One of the main aspects of the Decree is the strengthening of the auditing powers of the General Comptroller of the Federation, including: [1] the power to review the national accounts during the fiscal year in "real time", eliminating the principles of annuity and after-the-fact review, without eliminating its powers to audit previous fiscal years; [2] extending the period of review of the public accounts to the entire succeeding fiscal year; [3] the public nature of the general and individual reports issued by the General Audit of the Federation with respect to the public accounts, [4] the power to review the use of the proceeds of public debt when the local and state entities contract debt guaranteed by the Federation, as well as the use of federal resources and federal participations by the states, [5] the power to determine responsibilities and to request the application of sanctions against public officers and civilians, and [6] the audit of trusts that operate with public resources.

V. New constitutional status of the TFJA.

The TFJA retains the same powers that the Federal Court of Tax and Administrative Justice had, but it becomes a constitutional autonomous entity and is now endowed with new powers to sanction aggravated administrative offenses of public officers of the Federation and, in certain cases as set forth in the Constitution, public officers of the states, municipalities, the Federal District and its territories, as well as civilians and private entities involved in aggravated administrative offenses.

VI. Liabilities.

The Decree sets forth a distinction between aggravated and ordinary administrative offenses. On the one hand, aggravated administrative offenses will be investigated by the General Comptroller of the Federation and the internal control departments of each agency and the TFJA, or its equivalents in the several states, shall be in charge of imposing the relevant liabilities. On the other hand, administrative liabilities considered by applicable laws as ordinary (i.e., not aggravated) shall be investigated by the local internal control departments of each agency.

The administrative liability for public officers can entail a simple reprimand, suspension, dismissal and disqualification, as well as economic sanctions (fines). Such liabilities will be imposed according to the economic benefits obtained by the responsible public officer and the patrimonial damages caused to the State by her acts or omissions, in each case pursuant to the general law to be approved by Congress.

With respect to liabilities that can be imposed on civilians, the Decree establishes that the competent courts shall determine their liability based on their participation in acts related to aggravated administrative offenses and, in should the case be, such courts may impose administrative liability consisting of: economic sanctions (fines), prohibition to participate in public procurement (acquisitions, leases, services and public works) and the payment of the damages caused to the public finances.

Additionally, in the case of legal entities or corporations, the same shall be directly sanctioned if the commission of acts qualifying as aggravated administrative offenses is made on behalf or for the benefit of such entity. In such cases, if it is evidenced that there is an aggravated administrative offense and provided that the entity or corporation obtained an economic benefit therefrom and it is established that (i) the management or surveillance bodies of the legal entity or corporation, or the partners or shareholders thereof, were involved in such actions, or (ii) such entity is regularly involved in aggravated administrative offenses, other sanctions can be imposed such as suspension of activities, dissolution or intervention of the entity.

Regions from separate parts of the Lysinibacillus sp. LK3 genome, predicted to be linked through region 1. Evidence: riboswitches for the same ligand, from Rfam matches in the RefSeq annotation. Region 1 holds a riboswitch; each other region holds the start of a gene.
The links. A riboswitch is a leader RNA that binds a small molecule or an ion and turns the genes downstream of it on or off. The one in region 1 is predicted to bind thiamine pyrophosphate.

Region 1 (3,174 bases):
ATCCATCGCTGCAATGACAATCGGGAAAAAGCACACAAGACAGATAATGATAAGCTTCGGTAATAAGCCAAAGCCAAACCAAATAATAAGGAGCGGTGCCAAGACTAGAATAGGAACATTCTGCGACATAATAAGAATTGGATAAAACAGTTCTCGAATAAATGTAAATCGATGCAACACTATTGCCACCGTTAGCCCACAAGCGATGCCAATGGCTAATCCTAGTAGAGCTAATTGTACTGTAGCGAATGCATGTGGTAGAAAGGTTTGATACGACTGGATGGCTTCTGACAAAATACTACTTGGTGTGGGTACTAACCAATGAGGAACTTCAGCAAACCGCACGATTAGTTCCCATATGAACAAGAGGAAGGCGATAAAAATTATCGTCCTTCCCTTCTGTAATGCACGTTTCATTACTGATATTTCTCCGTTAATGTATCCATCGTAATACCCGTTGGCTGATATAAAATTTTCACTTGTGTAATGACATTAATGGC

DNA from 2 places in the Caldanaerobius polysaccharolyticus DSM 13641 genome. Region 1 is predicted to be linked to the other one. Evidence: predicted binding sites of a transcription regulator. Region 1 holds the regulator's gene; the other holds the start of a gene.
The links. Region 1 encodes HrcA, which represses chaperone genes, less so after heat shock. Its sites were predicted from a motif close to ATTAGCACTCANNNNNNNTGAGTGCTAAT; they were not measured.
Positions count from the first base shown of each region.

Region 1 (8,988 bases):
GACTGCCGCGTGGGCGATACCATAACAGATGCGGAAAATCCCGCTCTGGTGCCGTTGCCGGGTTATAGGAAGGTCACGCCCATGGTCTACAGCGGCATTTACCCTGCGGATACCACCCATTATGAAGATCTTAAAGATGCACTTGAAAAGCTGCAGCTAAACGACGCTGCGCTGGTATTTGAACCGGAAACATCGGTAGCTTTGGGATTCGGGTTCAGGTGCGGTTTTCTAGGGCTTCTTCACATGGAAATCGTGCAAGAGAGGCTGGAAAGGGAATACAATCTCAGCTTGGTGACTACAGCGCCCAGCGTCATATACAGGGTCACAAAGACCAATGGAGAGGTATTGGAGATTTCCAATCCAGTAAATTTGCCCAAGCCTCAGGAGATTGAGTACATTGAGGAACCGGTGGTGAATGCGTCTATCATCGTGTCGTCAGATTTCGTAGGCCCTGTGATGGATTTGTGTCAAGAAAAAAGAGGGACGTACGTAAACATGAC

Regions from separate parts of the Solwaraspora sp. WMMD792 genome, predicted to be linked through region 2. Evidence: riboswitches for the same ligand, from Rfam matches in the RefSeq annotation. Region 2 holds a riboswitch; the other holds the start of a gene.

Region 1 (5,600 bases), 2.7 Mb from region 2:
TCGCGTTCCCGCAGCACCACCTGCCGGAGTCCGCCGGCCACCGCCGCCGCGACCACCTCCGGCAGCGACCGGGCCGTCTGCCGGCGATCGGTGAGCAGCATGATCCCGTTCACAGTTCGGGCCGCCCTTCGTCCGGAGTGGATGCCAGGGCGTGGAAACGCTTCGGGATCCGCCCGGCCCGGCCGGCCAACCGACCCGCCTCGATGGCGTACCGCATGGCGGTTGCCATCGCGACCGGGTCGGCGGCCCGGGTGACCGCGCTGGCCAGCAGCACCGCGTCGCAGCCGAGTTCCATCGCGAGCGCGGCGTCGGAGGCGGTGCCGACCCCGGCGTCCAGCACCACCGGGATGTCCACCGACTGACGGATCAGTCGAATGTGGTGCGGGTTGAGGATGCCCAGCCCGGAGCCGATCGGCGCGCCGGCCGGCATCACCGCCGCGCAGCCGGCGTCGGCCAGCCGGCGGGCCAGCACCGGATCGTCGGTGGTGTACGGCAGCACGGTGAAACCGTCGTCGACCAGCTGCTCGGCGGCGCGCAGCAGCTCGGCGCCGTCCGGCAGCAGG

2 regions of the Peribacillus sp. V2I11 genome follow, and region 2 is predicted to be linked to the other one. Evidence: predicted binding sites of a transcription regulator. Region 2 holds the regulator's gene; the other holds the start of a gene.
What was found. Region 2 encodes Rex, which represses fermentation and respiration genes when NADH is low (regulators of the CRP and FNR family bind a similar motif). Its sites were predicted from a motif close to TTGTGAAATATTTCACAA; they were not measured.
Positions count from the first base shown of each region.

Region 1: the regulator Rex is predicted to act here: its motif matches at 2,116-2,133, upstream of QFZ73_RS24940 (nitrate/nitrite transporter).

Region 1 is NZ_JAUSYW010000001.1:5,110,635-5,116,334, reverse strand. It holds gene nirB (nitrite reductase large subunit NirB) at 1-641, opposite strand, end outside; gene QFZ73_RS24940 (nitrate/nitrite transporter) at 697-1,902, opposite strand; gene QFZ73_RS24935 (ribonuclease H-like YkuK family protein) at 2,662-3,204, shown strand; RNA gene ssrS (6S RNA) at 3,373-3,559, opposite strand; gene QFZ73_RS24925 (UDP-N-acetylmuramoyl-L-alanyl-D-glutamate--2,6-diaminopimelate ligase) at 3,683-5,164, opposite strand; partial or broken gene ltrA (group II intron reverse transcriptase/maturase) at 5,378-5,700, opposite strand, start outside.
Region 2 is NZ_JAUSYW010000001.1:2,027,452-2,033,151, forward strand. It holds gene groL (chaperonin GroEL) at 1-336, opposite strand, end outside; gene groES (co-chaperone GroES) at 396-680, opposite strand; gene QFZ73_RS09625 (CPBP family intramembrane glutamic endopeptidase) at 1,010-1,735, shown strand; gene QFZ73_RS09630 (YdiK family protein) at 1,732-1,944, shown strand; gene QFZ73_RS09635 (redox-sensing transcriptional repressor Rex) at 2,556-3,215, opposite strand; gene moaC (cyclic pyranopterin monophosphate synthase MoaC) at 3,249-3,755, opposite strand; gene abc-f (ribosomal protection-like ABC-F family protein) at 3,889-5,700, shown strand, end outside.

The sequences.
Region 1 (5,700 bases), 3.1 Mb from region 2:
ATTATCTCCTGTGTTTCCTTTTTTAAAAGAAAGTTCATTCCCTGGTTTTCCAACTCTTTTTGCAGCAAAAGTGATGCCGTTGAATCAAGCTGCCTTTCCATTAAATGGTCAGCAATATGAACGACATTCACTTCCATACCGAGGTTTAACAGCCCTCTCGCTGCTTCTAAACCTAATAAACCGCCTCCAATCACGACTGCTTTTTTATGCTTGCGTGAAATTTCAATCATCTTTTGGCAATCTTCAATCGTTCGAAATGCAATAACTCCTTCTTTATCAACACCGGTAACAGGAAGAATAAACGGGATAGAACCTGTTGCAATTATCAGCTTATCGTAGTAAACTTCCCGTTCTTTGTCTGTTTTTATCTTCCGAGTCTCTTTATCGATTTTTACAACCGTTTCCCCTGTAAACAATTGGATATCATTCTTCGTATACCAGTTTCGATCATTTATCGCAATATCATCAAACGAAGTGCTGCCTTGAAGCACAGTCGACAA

It is worth mentioning that the proceedings to determine the imposition of sanctions are autonomous (i.e., the responsibility of the entity does not depend on the previous declaration of responsibility of the individuals involved).

VII. Conflicts of interest.

In order to prevent and eradicate conflicts of interest among public officers, the Decree sets forth that public officers shall be required to file, under oath, in addition to the traditional patrimonial declaration currently existing, a declaration of interests.

The general law will define the concept of conflict of interest and the form in which public servants shall comply with such declaration.

VIII. Conclusions.

The Decree is an additional step in the long path towards the eradication of corruption in Mexico.

The measurable effects of the corruption added to the negative externalities of this phenomenon are estimated to represent thousands of millions of pesos and an important percentage of the Gross Domestic Product. The costs for corporations are equally high due not only to economic losses but also to the lack of competitiveness and the risk of being extorted.

The National Corruption System, the new powers of the TFJA, the strengthening of the General Comptroller of the Federation and the increased regime of responsibilities are additional tools in the fight against corruption, which naturally makes the Decree a positive step. Having said that, there are still areas of opportunity and issues that were not addressed in the Decree.

For our clients, it is again evident the need to implement periodic training programs in the matters of anticorruption and conflict of interest as well as internal policies and manuals. It is also critical to set appropriate control mechanisms to minimize the legal and reputational risks that a company may face if involved in acts of corruption.


1. Such as the Inter-American Convention against Corruption (OAS; 1996); the Convention on Combating Bribery of Foreign Public Officials in International Business Transactions (OECD; 1997) and the United Nations Convention against Corruption (UN; 2003).

2. Amparo under appeal 120/2002. February 13, 2007.

The content of this article is intended to provide a general guide to the subject matter. Specialist advice should be sought about your specific circumstances.